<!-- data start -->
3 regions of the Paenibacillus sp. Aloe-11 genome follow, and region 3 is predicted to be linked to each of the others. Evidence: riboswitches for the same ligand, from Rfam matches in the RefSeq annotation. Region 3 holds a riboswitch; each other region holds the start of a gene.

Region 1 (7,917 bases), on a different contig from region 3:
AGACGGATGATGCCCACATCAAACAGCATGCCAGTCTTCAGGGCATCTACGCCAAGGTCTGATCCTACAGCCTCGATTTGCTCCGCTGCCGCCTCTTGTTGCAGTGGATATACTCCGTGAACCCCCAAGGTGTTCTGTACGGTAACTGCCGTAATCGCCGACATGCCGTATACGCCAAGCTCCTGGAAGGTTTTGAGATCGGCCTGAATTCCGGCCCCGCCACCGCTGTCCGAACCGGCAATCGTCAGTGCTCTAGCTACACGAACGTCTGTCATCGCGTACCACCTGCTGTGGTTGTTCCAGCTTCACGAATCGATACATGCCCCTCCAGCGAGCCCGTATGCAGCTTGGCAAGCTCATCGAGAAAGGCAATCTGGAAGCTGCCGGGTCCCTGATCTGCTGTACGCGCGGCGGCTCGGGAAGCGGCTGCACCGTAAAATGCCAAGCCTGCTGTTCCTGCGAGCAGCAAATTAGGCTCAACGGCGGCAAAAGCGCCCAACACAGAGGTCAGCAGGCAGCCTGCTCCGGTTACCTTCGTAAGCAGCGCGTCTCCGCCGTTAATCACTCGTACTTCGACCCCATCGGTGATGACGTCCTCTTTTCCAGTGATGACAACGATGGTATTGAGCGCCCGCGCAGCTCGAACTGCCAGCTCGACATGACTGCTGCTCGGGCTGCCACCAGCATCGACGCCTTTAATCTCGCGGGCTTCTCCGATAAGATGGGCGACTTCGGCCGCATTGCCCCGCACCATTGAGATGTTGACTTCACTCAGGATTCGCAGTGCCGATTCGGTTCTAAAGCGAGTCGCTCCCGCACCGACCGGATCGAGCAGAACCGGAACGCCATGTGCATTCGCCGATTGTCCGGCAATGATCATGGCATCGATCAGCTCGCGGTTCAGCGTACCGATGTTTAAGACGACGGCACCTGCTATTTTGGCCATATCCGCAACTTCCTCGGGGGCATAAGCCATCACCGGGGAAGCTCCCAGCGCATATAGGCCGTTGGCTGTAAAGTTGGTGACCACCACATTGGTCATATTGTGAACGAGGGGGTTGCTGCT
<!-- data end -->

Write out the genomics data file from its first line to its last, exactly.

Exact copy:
3 regions of the Paenibacillus sp. Aloe-11 genome follow, and region 3 is predicted to be linked to each of the others. Evidence: riboswitches for the same ligand, from Rfam matches in the RefSeq annotation. Region 3 holds a riboswitch; each other region holds the start of a gene.

Region 1 (7,917 bases), on a different contig from region 3:
AGACGGATGATGCCCACATCAAACAGCATGCCAGTCTTCAGGGCATCTACGCCAAGGTCTGATCCTACAGCCTCGATTTGCTCCGCTGCCGCCTCTTGTTGCAGTGGATATACTCCGTGAACCCCCAAGGTGTTCTGTACGGTAACTGCCGTAATCGCCGACATGCCGTATACGCCAAGCTCCTGGAAGGTTTTGAGATCGGCCTGAATTCCGGCCCCGCCACCGCTGTCCGAACCGGCAATCGTCAGTGCTCTAGCTACACGAACGTCTGTCATCGCGTACCACCTGCTGTGGTTGTTCCAGCTTCACGAATCGATACATGCCCCTCCAGCGAGCCCGTATGCAGCTTGGCAAGCTCATCGAGAAAGGCAATCTGGAAGCTGCCGGGTCCCTGATCTGCTGTACGCGCGGCGGCTCGGGAAGCGGCTGCACCGTAAAATGCCAAGCCTGCTGTTCCTGCGAGCAGCAAATTAGGCTCAACGGCGGCAAAAGCGCCCAACACAGAGGTCAGCAGGCAGCCTGCTCCGGTTACCTTCGTAAGCAGCGCGTCTCCGCCGTTAATCACTCGTACTTCGACCCCATCGGTGATGACGTCCTCTTTTCCAGTGATGACAACGATGGTATTGAGCGCCCGCGCAGCTCGAACTGCCAGCTCGACATGACTGCTGCTCGGGCTGCCACCAGCATCGACGCCTTTAATCTCGCGGGCTTCTCCGATAAGATGGGCGACTTCGGCCGCATTGCCCCGCACCATTGAGATGTTGACTTCACTCAGGATTCGCAGTGCCGATTCGGTTCTAAAGCGAGTCGCTCCCGCACCGACCGGATCGAGCAGAACCGGAACGCCATGTGCATTCGCCGATTGTCCGGCAATGATCATGGCATCGATCAGCTCGCGGTTCAGCGTACCGATGTTTAAGACGACGGCACCTGCTATTTTGGCCATATCCGCAACTTCCTCGGGGGCATAAGCCATCACCGGGGAAGCTCCCAGCGCATATAGGCCGTTGGCTGTAAAGTTGGTGACCACCACATTGGTCATATTGTGAACGAGGGGGTTGCTGCT